To show her confidence in the First Amendment matter of the separation of church and state, Senator Hillary Clinton did a campaign stop in the Abyssinian Baptist Church of Harlem, N.Y., over last weekend. The fact that the event was blatantly political was pointed up when the Rev. Calvin Butts, pastor of the church said, “Victory belongs to her.” He most certainly was not speaking of a victory over any heavenly or hellish creature, though many might describe some or all of her fellow president wannabes in those terms, depending upon their judgment of the inhabitants of those places, whether ethereal or nether.
If such an event were held by Romney or Giuliani in the Mormon Tabernacle in Salt Lake City or any Catholic cathedral anywhere, respectively, the long knives of the mainstream media would be verbally slicing up their vital organs and claiming a disregard for the Constitutional “suggestion” about mixing religion and politics. Indeed, they would be clamoring for those churches to be deprived of their tax-exempt status. But democrat candidates routinely campaign in black churches to keep those folk in line, meaning the automatic 90-92% of their vote.
The event was arranged by hubby Slick and Congressman Rangel, for whom the occasion was more a homecoming than for Hillary, as it was described, who lives nowhere near Harlem and would not dare to go there after darkness descends. Rangel, by contrast, got his start there (Harlem) by defeating Congressman Adam Clayton Powell Jr., pastor of Abyssinian Baptist at the time, in 1970 in the primary and later winning the general election, and has warmed that seat ever since. His latest claims for attention involve his pushing for the military draft and advancing a tax program guaranteed to raise taxes exponentially.
It was fitting for Rangel and Hillary to be on the stump together, since her health plan in 1993 and her philosophy that “it takes a village to raise a child,” ergo, cradle-to-grave existence, and his drive to soak everybody in the interest of redistributing the wealth mesh exactly as the dream for a socialist state. Hubby Bill knows better, simply because he’s smart, but he’s going along for the ride because he’s also inordinately opportunistic.
There’s a supreme irony in all this. Easily the most flamboyant congressman of the 40s-60s, Powell-the- preacher nevertheless was an effective and passionate worker for civil rights and constantly stirred-up both the New York City government and the House of Representatives, being as important, actually, as Martin Luther King Jr., if not more so. This being the case and despite being a staunch democrat, he came out for Eisenhower in the 1956 presidential election because the democrats were not matching the former general in agitating for civil rights. After all, it was Eisenhower who sent the troops to Little Rock in 1955 to do battle with the entrenched democrats there.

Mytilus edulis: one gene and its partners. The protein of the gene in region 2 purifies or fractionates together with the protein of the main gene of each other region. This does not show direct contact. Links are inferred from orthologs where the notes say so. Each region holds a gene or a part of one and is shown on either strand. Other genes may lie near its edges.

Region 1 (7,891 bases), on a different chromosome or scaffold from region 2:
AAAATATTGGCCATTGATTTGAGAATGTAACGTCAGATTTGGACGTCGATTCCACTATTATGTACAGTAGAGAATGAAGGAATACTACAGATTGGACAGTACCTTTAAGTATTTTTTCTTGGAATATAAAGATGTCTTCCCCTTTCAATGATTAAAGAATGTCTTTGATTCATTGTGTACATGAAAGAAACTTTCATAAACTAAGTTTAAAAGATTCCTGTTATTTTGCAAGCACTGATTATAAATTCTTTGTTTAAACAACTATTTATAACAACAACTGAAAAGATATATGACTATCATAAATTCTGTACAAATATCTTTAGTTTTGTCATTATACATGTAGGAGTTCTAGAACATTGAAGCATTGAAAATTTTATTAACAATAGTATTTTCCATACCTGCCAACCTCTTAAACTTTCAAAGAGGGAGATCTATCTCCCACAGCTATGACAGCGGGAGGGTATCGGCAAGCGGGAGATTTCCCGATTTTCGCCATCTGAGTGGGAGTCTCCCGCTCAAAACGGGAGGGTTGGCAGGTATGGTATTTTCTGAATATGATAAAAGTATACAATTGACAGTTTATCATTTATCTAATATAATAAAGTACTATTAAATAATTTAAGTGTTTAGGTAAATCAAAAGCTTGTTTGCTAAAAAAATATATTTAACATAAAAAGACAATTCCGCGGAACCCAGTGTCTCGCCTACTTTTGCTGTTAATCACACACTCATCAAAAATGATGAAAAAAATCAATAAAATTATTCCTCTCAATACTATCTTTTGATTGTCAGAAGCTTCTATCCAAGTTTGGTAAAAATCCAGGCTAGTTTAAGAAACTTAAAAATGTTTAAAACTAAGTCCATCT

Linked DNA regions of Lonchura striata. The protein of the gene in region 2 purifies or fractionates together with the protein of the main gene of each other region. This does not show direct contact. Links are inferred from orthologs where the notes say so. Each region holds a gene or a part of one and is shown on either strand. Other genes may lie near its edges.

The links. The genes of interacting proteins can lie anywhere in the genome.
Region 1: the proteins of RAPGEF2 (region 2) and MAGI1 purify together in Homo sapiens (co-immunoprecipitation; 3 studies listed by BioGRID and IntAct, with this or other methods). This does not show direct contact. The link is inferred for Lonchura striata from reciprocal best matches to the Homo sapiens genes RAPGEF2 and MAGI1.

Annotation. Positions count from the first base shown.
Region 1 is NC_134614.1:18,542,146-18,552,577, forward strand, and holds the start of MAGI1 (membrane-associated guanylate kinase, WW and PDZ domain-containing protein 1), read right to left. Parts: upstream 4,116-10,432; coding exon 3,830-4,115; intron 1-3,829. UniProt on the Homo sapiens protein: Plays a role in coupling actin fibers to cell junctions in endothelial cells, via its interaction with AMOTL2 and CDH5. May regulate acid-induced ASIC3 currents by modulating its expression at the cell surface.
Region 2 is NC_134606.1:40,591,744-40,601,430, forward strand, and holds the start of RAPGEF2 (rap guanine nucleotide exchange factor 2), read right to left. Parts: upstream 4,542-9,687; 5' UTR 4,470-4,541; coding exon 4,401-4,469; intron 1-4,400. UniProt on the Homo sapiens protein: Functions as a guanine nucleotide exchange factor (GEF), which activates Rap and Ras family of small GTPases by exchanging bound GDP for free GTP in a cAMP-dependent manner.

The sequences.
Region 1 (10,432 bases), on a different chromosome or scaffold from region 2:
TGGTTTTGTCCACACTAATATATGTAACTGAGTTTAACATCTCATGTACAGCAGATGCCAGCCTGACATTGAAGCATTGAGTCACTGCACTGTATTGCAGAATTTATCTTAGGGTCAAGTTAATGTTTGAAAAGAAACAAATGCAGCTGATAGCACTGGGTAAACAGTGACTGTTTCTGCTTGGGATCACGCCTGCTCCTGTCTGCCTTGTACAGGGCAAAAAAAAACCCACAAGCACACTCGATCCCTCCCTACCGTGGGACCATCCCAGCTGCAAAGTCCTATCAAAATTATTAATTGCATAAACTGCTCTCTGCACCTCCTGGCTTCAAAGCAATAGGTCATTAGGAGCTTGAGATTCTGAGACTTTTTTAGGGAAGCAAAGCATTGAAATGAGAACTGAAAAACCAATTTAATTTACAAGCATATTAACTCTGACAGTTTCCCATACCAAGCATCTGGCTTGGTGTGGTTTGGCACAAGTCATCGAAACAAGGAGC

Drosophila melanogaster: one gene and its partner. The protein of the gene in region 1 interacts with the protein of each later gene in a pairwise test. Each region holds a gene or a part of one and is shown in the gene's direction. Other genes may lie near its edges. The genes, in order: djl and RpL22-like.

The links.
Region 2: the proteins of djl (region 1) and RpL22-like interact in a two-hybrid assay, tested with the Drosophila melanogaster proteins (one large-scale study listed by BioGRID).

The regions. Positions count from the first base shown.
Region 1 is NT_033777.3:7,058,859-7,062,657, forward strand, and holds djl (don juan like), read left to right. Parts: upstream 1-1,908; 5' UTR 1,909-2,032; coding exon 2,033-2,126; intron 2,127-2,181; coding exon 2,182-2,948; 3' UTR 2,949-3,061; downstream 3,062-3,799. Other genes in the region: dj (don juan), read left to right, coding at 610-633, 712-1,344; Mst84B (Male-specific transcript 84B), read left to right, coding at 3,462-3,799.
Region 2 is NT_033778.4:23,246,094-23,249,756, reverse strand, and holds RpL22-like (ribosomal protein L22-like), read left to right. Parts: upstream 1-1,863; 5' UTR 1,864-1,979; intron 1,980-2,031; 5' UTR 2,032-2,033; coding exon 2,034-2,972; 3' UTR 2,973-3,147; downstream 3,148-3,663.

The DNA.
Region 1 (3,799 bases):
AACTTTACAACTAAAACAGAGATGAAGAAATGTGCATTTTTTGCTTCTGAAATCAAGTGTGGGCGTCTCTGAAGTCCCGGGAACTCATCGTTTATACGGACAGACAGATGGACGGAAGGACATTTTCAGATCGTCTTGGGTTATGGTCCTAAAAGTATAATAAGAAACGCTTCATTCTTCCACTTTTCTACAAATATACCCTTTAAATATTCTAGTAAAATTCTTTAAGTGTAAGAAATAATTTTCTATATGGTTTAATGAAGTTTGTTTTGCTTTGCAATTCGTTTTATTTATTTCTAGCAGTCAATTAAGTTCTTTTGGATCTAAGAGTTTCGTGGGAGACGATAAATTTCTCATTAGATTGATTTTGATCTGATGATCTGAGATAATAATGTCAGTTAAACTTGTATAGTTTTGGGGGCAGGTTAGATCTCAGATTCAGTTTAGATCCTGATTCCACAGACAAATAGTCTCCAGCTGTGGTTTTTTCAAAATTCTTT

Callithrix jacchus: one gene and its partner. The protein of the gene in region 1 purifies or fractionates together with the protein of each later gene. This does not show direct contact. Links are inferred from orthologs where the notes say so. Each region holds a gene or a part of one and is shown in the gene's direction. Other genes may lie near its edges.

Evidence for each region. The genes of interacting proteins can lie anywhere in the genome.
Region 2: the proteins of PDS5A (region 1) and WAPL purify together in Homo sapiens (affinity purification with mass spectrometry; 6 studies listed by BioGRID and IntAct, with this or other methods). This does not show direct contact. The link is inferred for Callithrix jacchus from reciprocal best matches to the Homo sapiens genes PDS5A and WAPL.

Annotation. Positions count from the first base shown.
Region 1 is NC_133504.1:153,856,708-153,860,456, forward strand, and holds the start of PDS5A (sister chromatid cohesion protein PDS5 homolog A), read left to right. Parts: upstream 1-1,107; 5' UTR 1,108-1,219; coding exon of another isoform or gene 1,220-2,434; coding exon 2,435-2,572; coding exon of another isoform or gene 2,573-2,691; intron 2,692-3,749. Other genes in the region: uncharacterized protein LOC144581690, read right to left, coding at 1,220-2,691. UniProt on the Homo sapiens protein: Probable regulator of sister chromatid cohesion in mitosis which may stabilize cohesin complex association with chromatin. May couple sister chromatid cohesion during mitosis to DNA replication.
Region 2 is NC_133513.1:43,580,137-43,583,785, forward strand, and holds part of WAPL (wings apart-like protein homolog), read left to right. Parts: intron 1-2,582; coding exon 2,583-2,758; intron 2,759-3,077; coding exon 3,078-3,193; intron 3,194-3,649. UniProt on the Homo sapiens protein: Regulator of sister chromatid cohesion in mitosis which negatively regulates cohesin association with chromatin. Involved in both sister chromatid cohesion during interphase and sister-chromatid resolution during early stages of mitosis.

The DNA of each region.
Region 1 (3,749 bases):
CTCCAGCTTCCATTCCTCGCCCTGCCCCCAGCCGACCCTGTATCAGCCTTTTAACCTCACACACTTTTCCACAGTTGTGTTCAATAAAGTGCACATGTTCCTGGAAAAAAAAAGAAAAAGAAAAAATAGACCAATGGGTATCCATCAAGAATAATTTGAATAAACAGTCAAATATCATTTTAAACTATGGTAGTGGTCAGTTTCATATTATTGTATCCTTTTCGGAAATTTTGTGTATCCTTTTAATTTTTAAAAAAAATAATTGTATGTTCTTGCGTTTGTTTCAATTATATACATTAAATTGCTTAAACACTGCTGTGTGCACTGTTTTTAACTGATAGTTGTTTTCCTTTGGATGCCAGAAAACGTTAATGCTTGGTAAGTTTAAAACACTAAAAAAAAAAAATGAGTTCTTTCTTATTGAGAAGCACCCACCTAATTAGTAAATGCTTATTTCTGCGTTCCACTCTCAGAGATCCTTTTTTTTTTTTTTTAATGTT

New York City Democrat Party leaders were outraged at this act of disloyalty and waged a hard-fought campaign to defeat Powell in the 1958 primary election. Powell's loyal Harlem constituents rebuffed this effort. Powell had expensive habits and also performed with a considerable degree of absenteeism, so later on he fell upon hard times. He was chairman of the powerful House Labor and Education Committee in the 60s, but was deprived of that chairmanship because of his shenanigans. He retired as minister at the Abyssinian Baptist Church in 1971 and died in Miami, Florida, on April 4, 1972.
Abyssinian (or Ethiopian) Baptist Church is just the latest of black churches used by democrats in every election. Clinton was patronizing those folk, but they didn’t care. They’re democrats to the core, and it wouldn’t matter if J. Fred Muggs were the democrat candidate. They would vote for him over any republican.
As for the Rev. Calvin Butts, perhaps he should be invited to speak at the New Baptist Covenant clambake to be presided over by former Baptist presidents Carter and Clinton in Atlanta next January. He has already established his religious credentials by being pastor of this important church. Now, he’s established his political credentials by joining the Clinton campaign to his church, and that’s what the New Baptist Covenant could be all about, scheduled as it is just in time for the major primaries. Without question, a large number of Baptists will be there for the right reasons – those expounded in the literature – but in view of the leadership and the timing, not to mention some of the speakers, one presumes the political aspect is the prime consideration of the leaders, wily politicians that they are.